Although Malvern never did become an affluent railway centre, it thrived as a farming area for over one hundred years. The past Malvern Schoolhouse (5810 Finch Avenue), built in 1872, is still standing today and is now a private school.
MLS listings might denote that some errands can be accomplished on foot in Malvern.
This neighbourhood offers its residents with numerous public transit options. There is bus route on all the main streets and a lot of the centre streets in this community. The Sheppard and Finch Avenue buses link passengers to stations on the Yonge-University-Spadina subway line. The north-south routes consist of Morningside Avenue, and Neilson and Markham Roads. These bus routes offer connections to the Toronto and Scarborough rapid transit lines and the Go Transit bus and train lines.
For commuting purposes, Malvern is bounded by main arterial roadways including Finch, Sheppard and Morningside Avenues, and Markham Road which offer good access to different parts of the city. Markham and Neilson Roads and Morningside Avenue offer motorists with swift and easy access to Highway 401 on-ramps south of Sheppard Avenue.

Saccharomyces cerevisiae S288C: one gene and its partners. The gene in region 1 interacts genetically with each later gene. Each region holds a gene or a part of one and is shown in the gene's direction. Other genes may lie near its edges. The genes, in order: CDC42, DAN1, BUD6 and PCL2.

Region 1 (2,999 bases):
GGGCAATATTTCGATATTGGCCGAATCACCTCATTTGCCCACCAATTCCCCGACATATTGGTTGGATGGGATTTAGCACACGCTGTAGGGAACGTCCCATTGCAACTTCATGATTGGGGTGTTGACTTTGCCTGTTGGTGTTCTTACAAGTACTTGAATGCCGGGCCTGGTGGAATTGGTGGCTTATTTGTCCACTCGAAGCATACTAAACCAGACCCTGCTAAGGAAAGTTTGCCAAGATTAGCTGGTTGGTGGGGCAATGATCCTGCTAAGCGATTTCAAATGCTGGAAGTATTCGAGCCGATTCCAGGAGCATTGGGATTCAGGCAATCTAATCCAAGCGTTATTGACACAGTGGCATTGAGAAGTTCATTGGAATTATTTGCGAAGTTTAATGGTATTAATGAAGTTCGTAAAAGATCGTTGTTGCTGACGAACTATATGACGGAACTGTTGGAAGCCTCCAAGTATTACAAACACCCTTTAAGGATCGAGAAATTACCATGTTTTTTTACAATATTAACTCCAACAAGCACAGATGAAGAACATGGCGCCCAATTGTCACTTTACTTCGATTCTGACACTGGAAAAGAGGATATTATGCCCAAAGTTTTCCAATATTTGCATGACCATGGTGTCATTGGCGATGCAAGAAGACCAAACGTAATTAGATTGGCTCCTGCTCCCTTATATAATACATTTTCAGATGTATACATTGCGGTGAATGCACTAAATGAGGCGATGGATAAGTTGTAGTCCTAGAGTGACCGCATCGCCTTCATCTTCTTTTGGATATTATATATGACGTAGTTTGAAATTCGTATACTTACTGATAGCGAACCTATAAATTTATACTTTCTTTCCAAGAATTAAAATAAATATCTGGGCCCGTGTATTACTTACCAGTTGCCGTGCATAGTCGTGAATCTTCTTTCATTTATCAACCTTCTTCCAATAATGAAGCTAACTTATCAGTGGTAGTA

Malvern real estate agents can notify potential residents that most of their shopping can be done at the Malvern Town Centre. This shopping destination is expediently positioned in the core of this neighbourhood at Tapscott and Neilson Roads. This contemporary, indoor shopping centre is flanked by a popular supermarket as well as a discount department store. The combination of stores here consists of an equal number of retail chain stores as well as independently owned stores.
Amenities in Malvern include the Toronto Zoo, the Rouge River, and the Rouge Valley Park. Additionally within the community is Mammoth Hall, a wooden building that was once a meeting hall, municipal office and curling rink. The Malvern Community Coalition is a large part of the area and serves as an active incorporated non-profit, grassroots local association which is there to promote and enhance the neighbourhood by attracting, empowering, and connecting community groups and institutions.
Homes for sale in Malvern are situated nearby many entertainment attractions as well as recreational facilities.The Malvern Recreation Centre (30 Sewells Road) is a multi-use facility that offers its residents an indoor ice arena as well as sports fields. The Malvern Community Public Library is included in this community centre. This library has an outstanding collection of multilingual books and videos.
The Neilson Park Fieldhouse was built in the 1860s and has been beautifully refurbished and now serves as a community centre featuring meeting rooms, workshops and craft programs. Neilson Park also includes baseball diamonds, sports fields, and picnic areas. The McLevin Park/Scott Westney House (180 McLevin Avenue) offers a community centre with neighbourhood programming as well as tennis court facilities.
The Metro Toronto Zoo shapes the eastern border of this community. One of the largest parks within an urban area in North America, Rouge Park, can be located just to the east of the Zoo nearby Malvern.